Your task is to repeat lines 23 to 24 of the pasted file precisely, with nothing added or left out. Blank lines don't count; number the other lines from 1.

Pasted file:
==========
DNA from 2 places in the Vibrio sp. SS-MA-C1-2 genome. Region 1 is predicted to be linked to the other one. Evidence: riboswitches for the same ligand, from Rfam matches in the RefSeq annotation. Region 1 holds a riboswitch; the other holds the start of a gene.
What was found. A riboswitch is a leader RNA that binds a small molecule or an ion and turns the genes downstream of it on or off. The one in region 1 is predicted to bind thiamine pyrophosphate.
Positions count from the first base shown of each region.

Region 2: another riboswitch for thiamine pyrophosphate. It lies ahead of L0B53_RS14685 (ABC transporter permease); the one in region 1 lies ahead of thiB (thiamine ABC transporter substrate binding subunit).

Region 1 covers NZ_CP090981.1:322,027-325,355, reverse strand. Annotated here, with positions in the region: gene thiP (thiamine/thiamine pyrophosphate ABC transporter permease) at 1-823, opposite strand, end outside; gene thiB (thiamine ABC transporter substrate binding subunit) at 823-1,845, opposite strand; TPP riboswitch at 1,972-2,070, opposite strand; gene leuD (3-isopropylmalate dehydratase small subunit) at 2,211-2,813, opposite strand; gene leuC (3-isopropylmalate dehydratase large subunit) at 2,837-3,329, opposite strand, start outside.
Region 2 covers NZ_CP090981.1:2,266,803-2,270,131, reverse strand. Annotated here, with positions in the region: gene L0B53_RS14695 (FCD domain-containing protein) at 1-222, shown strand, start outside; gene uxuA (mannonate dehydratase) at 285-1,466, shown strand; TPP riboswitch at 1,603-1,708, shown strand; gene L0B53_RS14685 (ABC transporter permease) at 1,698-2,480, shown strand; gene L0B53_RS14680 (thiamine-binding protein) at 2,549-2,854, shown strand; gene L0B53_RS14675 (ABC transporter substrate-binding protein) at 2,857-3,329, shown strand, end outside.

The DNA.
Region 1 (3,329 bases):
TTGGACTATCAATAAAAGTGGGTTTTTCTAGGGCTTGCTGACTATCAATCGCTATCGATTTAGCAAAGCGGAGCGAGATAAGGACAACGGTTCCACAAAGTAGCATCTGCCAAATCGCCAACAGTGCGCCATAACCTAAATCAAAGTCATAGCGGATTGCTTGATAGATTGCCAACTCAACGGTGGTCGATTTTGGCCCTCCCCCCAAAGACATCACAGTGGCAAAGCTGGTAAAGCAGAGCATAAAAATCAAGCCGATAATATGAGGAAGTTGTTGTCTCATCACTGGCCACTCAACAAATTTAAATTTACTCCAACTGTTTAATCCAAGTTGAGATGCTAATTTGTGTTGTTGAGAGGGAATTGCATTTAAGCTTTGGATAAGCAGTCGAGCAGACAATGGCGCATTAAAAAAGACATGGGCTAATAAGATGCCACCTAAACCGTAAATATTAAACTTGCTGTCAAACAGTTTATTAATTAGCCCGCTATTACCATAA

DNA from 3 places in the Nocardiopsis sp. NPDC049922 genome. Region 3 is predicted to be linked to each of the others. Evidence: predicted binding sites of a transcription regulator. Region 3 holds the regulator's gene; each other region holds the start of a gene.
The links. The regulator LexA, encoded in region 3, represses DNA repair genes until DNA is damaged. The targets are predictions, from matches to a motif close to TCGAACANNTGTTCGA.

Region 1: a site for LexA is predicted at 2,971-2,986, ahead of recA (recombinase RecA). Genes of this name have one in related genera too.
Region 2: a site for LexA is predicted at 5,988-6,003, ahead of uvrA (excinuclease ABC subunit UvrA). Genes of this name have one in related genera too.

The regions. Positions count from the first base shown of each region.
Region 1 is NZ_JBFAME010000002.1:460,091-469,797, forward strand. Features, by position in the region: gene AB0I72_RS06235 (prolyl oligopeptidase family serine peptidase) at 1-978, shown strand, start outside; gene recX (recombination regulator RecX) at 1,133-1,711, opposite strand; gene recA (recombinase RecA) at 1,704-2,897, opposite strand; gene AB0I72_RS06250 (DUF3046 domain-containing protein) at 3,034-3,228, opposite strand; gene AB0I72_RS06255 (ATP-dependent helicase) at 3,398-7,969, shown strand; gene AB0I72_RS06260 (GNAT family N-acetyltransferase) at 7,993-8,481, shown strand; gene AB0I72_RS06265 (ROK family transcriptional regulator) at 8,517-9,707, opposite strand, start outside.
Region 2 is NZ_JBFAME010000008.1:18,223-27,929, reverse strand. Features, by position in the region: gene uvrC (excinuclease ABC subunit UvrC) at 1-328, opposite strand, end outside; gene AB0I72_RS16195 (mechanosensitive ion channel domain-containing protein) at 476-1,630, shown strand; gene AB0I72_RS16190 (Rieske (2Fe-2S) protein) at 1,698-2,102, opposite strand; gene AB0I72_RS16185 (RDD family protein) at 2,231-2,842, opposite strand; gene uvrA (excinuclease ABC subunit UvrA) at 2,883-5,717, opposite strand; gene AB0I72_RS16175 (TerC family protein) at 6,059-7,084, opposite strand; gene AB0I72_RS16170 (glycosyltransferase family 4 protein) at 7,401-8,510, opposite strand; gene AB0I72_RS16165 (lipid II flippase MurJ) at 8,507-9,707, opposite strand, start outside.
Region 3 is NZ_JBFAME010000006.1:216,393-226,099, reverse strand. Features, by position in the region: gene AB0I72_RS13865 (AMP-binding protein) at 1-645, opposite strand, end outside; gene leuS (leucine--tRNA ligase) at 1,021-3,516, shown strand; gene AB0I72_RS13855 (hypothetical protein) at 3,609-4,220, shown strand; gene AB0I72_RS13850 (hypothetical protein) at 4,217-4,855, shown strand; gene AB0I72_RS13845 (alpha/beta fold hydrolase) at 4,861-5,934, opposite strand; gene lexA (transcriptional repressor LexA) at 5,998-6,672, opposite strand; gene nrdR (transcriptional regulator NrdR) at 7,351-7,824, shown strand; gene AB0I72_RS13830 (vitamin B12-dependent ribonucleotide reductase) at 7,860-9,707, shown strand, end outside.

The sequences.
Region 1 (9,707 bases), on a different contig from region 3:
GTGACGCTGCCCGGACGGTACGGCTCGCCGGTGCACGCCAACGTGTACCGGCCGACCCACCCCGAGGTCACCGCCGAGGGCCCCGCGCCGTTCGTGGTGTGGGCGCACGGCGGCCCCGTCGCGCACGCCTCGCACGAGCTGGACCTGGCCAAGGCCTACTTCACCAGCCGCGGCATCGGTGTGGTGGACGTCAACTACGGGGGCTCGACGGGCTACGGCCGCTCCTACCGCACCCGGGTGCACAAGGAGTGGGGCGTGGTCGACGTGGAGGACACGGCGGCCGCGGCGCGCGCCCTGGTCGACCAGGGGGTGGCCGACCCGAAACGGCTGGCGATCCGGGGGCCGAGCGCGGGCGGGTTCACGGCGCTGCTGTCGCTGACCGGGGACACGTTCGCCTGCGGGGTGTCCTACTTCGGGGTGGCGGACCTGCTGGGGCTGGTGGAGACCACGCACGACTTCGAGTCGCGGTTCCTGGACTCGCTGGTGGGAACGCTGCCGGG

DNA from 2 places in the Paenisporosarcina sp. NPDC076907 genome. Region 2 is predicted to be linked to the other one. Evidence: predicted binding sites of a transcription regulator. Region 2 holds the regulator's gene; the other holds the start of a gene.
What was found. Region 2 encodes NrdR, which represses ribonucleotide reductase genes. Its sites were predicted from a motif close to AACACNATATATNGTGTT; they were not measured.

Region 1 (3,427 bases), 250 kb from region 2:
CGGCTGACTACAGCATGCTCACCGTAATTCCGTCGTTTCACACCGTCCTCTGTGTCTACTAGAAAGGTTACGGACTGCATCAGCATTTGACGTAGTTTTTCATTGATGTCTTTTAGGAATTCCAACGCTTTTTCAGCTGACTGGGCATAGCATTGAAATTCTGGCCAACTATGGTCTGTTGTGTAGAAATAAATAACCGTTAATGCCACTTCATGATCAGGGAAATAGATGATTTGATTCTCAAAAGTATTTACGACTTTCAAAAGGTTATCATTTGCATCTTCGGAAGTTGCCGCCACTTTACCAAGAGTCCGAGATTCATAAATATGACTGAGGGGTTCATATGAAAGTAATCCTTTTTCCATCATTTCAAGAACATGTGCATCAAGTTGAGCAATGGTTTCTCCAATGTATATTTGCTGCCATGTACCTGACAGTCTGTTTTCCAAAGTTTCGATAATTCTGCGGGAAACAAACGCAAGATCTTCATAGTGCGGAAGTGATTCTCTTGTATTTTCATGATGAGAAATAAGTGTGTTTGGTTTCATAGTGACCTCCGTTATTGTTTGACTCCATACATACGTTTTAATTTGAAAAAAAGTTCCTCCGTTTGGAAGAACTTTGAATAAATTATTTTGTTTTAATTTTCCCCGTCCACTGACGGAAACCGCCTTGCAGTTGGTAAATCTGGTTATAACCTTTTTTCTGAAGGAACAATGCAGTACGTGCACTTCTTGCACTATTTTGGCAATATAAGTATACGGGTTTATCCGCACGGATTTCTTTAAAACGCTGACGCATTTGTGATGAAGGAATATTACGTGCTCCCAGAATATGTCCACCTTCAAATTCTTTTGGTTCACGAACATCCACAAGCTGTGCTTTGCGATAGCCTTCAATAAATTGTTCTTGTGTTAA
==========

Region 1 (3,427 bases), 250 kb from region 2:
CGGCTGACTACAGCATGCTCACCGTAATTCCGTCGTTTCACACCGTCCTCTGTGTCTACTAGAAAGGTTACGGACTGCATCAGCATTTGACGTAGTTTTTCATTGATGTCTTTTAGGAATTCCAACGCTTTTTCAGCTGACTGGGCATAGCATTGAAATTCTGGCCAACTATGGTCTGTTGTGTAGAAATAAATAACCGTTAATGCCACTTCATGATCAGGGAAATAGATGATTTGATTCTCAAAAGTATTTACGACTTTCAAAAGGTTATCATTTGCATCTTCGGAAGTTGCCGCCACTTTACCAAGAGTCCGAGATTCATAAATATGACTGAGGGGTTCATATGAAAGTAATCCTTTTTCCATCATTTCAAGAACATGTGCATCAAGTTGAGCAATGGTTTCTCCAATGTATATTTGCTGCCATGTACCTGACAGTCTGTTTTCCAAAGTTTCGATAATTCTGCGGGAAACAAACGCAAGATCTTCATAGTGCGGAAGTGATTCTCTTGTATTTTCATGATGAGAAATAAGTGTGTTTGGTTTCATAGTGACCTCCGTTATTGTTTGACTCCATACATACGTTTTAATTTGAAAAAAAGTTCCTCCGTTTGGAAGAACTTTGAATAAATTATTTTGTTTTAATTTTCCCCGTCCACTGACGGAAACCGCCTTGCAGTTGGTAAATCTGGTTATAACCTTTTTTCTGAAGGAACAATGCAGTACGTGCACTTCTTGCACTATTTTGGCAATATAAGTATACGGGTTTATCCGCACGGATTTCTTTAAAACGCTGACGCATTTGTGATGAAGGAATATTACGTGCTCCCAGAATATGTCCACCTTCAAATTCTTTTGGTTCACGAACATCCACAAGCTGTGCTTTGCGATAGCCTTCAATAAATTGTTCTTGTGTTAA